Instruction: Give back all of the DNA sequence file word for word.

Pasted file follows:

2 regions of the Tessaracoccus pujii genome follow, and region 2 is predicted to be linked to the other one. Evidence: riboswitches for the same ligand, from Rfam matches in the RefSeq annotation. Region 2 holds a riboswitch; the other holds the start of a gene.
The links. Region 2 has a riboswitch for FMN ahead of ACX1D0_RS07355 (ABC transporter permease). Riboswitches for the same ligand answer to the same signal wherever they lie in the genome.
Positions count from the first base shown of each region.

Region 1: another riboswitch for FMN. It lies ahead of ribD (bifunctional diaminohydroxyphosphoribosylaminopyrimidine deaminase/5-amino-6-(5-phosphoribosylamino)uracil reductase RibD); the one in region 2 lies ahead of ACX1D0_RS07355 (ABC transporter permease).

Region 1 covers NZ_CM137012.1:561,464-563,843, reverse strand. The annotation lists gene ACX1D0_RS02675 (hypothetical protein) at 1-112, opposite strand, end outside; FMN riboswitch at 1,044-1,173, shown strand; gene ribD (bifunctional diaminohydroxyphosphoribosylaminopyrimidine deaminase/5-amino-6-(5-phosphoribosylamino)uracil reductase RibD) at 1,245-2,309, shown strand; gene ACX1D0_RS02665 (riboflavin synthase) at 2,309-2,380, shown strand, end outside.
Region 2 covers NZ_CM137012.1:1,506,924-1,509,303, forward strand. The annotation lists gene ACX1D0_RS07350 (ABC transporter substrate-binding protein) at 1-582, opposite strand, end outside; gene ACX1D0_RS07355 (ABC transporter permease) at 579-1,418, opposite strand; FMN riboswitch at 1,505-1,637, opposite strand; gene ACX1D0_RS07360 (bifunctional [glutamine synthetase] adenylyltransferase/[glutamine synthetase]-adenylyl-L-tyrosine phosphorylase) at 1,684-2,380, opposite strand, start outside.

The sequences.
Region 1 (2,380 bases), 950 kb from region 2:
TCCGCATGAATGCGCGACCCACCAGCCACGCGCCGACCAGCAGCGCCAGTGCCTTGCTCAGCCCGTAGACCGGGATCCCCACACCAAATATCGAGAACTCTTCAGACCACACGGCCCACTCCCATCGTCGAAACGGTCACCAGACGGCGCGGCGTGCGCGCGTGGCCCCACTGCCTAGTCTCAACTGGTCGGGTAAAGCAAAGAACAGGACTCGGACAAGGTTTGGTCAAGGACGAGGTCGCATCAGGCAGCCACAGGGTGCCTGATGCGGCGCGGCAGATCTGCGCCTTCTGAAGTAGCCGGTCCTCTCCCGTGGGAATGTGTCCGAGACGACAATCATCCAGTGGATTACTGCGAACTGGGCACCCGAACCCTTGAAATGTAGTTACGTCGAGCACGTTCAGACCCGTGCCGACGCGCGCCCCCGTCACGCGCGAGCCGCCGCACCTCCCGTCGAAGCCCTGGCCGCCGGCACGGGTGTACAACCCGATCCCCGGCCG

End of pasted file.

2 regions of the Tessaracoccus pujii genome follow, and region 2 is predicted to be linked to the other one. Evidence: riboswitches for the same ligand, from Rfam matches in the RefSeq annotation. Region 2 holds a riboswitch; the other holds the start of a gene.
The links. Region 2 has a riboswitch for FMN ahead of ACX1D0_RS07355 (ABC transporter permease). Riboswitches for the same ligand answer to the same signal wherever they lie in the genome.
Positions count from the first base shown of each region.

Region 1: another riboswitch for FMN. It lies ahead of ribD (bifunctional diaminohydroxyphosphoribosylaminopyrimidine deaminase/5-amino-6-(5-phosphoribosylamino)uracil reductase RibD); the one in region 2 lies ahead of ACX1D0_RS07355 (ABC transporter permease).

Region 1 covers NZ_CM137012.1:561,464-563,843, reverse strand. The annotation lists gene ACX1D0_RS02675 (hypothetical protein) at 1-112, opposite strand, end outside; FMN riboswitch at 1,044-1,173, shown strand; gene ribD (bifunctional diaminohydroxyphosphoribosylaminopyrimidine deaminase/5-amino-6-(5-phosphoribosylamino)uracil reductase RibD) at 1,245-2,309, shown strand; gene ACX1D0_RS02665 (riboflavin synthase) at 2,309-2,380, shown strand, end outside.
Region 2 covers NZ_CM137012.1:1,506,924-1,509,303, forward strand. The annotation lists gene ACX1D0_RS07350 (ABC transporter substrate-binding protein) at 1-582, opposite strand, end outside; gene ACX1D0_RS07355 (ABC transporter permease) at 579-1,418, opposite strand; FMN riboswitch at 1,505-1,637, opposite strand; gene ACX1D0_RS07360 (bifunctional [glutamine synthetase] adenylyltransferase/[glutamine synthetase]-adenylyl-L-tyrosine phosphorylase) at 1,684-2,380, opposite strand, start outside.

The sequences.
Region 1 (2,380 bases), 950 kb from region 2:
TCCGCATGAATGCGCGACCCACCAGCCACGCGCCGACCAGCAGCGCCAGTGCCTTGCTCAGCCCGTAGACCGGGATCCCCACACCAAATATCGAGAACTCTTCAGACCACACGGCCCACTCCCATCGTCGAAACGGTCACCAGACGGCGCGGCGTGCGCGCGTGGCCCCACTGCCTAGTCTCAACTGGTCGGGTAAAGCAAAGAACAGGACTCGGACAAGGTTTGGTCAAGGACGAGGTCGCATCAGGCAGCCACAGGGTGCCTGATGCGGCGCGGCAGATCTGCGCCTTCTGAAGTAGCCGGTCCTCTCCCGTGGGAATGTGTCCGAGACGACAATCATCCAGTGGATTACTGCGAACTGGGCACCCGAACCCTTGAAATGTAGTTACGTCGAGCACGTTCAGACCCGTGCCGACGCGCGCCCCCGTCACGCGCGAGCCGCCGCACCTCCCGTCGAAGCCCTGGCCGCCGGCACGGGTGTACAACCCGATCCCCGGCCG